Samuel Devenney death: documents to stay secret
The family of a Londonderry man, who died after he was attacked by police, have said they are "disgusted" that files about his death will be kept secret for another eight years.
Mr Devenney died three months after he and his family were assaulted by RUC officers in 1969.
The family have been trying to see the documents about his death.
Mr Devenney is regarded by many as one of the first victims of the Troubles.
The Metropolitan Police have turned down a Freedom of Information request, according to the Devenney family and the Pat Finucane Centre.
A Metropolitan Police Chief Superintendent, Kenneth Drury, was called in to conduct an independent inquiry, in 1970.
Only 12 copies of his report were delivered at the time - to the then RUC Chief Constable Sir Arthur Young, and government figures.
The Drury report was able to establish that the attack on the Devenney family had been carried out by RUC officers but was unable to identify those officers, according to a Northern Ireland Police Ombudsman's investigation in 2001.
Samuel's family have always maintained he died as a direct result of the injuries he sustained at the hands of the RUC officers in their William Street home.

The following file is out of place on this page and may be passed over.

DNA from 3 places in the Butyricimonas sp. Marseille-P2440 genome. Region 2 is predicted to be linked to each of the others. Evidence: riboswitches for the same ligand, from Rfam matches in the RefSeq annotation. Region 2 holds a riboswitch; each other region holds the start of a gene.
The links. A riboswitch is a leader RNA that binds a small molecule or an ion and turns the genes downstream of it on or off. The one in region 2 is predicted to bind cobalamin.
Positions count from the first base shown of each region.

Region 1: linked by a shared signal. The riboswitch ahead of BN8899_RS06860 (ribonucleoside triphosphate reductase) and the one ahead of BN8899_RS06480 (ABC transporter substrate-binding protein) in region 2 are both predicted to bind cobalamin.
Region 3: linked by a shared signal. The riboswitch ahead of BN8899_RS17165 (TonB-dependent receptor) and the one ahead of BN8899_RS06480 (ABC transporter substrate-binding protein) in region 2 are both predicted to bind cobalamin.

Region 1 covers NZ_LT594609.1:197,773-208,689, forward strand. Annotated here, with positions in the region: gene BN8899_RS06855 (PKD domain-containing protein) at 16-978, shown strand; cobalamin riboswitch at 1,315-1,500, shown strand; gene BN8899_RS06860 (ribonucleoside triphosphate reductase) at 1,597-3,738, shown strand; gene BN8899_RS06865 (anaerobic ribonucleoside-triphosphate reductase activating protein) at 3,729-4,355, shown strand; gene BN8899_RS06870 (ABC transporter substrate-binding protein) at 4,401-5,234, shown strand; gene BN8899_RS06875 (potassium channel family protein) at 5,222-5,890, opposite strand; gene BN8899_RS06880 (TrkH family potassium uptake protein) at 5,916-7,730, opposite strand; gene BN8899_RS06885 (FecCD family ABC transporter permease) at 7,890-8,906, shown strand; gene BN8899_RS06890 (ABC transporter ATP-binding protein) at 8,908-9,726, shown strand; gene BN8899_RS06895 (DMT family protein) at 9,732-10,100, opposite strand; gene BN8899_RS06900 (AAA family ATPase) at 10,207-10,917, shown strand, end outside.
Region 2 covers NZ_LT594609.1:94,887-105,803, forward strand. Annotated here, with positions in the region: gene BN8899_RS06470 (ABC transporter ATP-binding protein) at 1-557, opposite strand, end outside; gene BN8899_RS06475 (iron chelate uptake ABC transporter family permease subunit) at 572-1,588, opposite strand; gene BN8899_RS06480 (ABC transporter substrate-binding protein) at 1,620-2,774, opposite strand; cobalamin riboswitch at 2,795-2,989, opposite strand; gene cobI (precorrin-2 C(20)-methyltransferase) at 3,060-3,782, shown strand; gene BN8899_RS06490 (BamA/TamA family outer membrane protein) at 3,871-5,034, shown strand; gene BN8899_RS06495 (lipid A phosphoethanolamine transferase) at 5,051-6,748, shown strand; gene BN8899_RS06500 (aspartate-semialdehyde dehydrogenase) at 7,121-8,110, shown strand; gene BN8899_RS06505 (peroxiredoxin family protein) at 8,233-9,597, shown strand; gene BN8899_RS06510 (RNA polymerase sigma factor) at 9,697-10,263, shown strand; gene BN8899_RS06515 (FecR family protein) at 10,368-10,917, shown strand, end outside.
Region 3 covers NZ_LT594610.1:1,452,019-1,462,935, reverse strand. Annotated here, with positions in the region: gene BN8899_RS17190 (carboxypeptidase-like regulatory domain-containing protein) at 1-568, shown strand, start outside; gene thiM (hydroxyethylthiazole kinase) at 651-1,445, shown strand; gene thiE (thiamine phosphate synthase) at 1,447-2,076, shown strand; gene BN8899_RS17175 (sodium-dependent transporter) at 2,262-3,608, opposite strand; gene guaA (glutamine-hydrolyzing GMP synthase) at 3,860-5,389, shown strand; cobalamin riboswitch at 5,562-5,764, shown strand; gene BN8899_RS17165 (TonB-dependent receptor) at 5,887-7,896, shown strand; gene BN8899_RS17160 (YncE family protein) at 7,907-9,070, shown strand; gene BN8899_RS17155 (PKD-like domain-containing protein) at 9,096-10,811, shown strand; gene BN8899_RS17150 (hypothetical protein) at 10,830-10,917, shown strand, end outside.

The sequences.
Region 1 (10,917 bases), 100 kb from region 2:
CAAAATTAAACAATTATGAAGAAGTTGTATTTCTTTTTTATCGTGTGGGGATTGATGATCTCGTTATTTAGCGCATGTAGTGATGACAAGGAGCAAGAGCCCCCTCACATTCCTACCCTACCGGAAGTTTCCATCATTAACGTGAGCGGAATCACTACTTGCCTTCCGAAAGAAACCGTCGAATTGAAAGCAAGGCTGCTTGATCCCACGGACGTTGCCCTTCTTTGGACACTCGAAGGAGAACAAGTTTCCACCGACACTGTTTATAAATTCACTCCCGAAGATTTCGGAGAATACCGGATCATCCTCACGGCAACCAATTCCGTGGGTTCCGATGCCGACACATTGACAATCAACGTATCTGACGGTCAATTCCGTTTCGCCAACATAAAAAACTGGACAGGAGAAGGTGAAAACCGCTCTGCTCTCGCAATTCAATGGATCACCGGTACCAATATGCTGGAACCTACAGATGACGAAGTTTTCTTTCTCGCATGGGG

Harry Devenney, Samuel's son who was in the house at the time of the attack, said it was a "shocking" night for the family.
"My father was beaten very badly about the head, chest and face. He was choking when I went into the living room and there was blood everywhere. I had to pull teeth from his mouth.
"I had no time to think at the time. I couldn't believe it was happening.
"It's a disgrace that the documents are being kept secret. It's in the public interest. We are disgusted.
"We would like to see the full report."
The Metropolitan Police said in a statement: "The Freedom of Information request was refused for a number of reasons which were clearly explained to the applicant in our response."